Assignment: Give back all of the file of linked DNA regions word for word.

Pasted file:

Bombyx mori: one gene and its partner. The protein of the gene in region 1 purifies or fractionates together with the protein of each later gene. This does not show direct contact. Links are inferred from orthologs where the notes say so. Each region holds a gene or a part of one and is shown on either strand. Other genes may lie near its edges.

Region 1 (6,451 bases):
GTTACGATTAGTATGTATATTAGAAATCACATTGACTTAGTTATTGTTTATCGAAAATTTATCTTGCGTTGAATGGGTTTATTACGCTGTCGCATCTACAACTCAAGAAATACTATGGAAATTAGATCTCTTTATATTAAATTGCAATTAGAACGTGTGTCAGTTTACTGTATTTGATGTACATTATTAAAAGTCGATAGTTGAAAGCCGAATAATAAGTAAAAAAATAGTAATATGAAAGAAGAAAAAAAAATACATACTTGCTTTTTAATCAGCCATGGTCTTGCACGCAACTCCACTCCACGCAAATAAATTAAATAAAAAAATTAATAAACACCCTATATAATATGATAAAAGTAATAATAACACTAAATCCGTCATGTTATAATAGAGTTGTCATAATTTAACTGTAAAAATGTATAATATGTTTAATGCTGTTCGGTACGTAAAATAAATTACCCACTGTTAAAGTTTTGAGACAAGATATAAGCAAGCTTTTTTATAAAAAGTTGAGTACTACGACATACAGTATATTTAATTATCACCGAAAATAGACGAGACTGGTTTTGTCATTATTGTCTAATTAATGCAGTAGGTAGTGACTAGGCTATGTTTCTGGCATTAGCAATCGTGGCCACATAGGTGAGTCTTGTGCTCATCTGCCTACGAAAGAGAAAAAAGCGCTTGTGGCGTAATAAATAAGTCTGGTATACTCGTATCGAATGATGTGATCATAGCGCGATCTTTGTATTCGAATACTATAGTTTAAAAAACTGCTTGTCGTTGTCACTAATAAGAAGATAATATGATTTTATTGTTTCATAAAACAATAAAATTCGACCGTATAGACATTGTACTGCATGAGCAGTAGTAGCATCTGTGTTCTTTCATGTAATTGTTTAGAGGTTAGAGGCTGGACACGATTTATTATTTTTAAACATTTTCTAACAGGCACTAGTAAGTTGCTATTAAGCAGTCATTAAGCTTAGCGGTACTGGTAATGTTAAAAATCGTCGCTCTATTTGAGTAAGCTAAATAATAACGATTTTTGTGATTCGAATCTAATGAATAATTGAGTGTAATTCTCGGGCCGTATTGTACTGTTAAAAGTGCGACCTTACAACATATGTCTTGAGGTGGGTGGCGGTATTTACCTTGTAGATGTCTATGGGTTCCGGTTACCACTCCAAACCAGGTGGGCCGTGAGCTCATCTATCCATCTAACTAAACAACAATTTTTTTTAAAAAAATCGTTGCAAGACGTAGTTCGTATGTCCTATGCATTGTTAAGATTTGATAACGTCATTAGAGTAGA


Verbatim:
Bombyx mori: one gene and its partner. The protein of the gene in region 1 purifies or fractionates together with the protein of each later gene. This does not show direct contact. Links are inferred from orthologs where the notes say so. Each region holds a gene or a part of one and is shown on either strand. Other genes may lie near its edges.

Region 1 (6,451 bases):
GTTACGATTAGTATGTATATTAGAAATCACATTGACTTAGTTATTGTTTATCGAAAATTTATCTTGCGTTGAATGGGTTTATTACGCTGTCGCATCTACAACTCAAGAAATACTATGGAAATTAGATCTCTTTATATTAAATTGCAATTAGAACGTGTGTCAGTTTACTGTATTTGATGTACATTATTAAAAGTCGATAGTTGAAAGCCGAATAATAAGTAAAAAAATAGTAATATGAAAGAAGAAAAAAAAATACATACTTGCTTTTTAATCAGCCATGGTCTTGCACGCAACTCCACTCCACGCAAATAAATTAAATAAAAAAATTAATAAACACCCTATATAATATGATAAAAGTAATAATAACACTAAATCCGTCATGTTATAATAGAGTTGTCATAATTTAACTGTAAAAATGTATAATATGTTTAATGCTGTTCGGTACGTAAAATAAATTACCCACTGTTAAAGTTTTGAGACAAGATATAAGCAAGCTTTTTTATAAAAAGTTGAGTACTACGACATACAGTATATTTAATTATCACCGAAAATAGACGAGACTGGTTTTGTCATTATTGTCTAATTAATGCAGTAGGTAGTGACTAGGCTATGTTTCTGGCATTAGCAATCGTGGCCACATAGGTGAGTCTTGTGCTCATCTGCCTACGAAAGAGAAAAAAGCGCTTGTGGCGTAATAAATAAGTCTGGTATACTCGTATCGAATGATGTGATCATAGCGCGATCTTTGTATTCGAATACTATAGTTTAAAAAACTGCTTGTCGTTGTCACTAATAAGAAGATAATATGATTTTATTGTTTCATAAAACAATAAAATTCGACCGTATAGACATTGTACTGCATGAGCAGTAGTAGCATCTGTGTTCTTTCATGTAATTGTTTAGAGGTTAGAGGCTGGACACGATTTATTATTTTTAAACATTTTCTAACAGGCACTAGTAAGTTGCTATTAAGCAGTCATTAAGCTTAGCGGTACTGGTAATGTTAAAAATCGTCGCTCTATTTGAGTAAGCTAAATAATAACGATTTTTGTGATTCGAATCTAATGAATAATTGAGTGTAATTCTCGGGCCGTATTGTACTGTTAAAAGTGCGACCTTACAACATATGTCTTGAGGTGGGTGGCGGTATTTACCTTGTAGATGTCTATGGGTTCCGGTTACCACTCCAAACCAGGTGGGCCGTGAGCTCATCTATCCATCTAACTAAACAACAATTTTTTTTAAAAAAATCGTTGCAAGACGTAGTTCGTATGTCCTATGCATTGTTAAGATTTGATAACGTCATTAGAGTAGA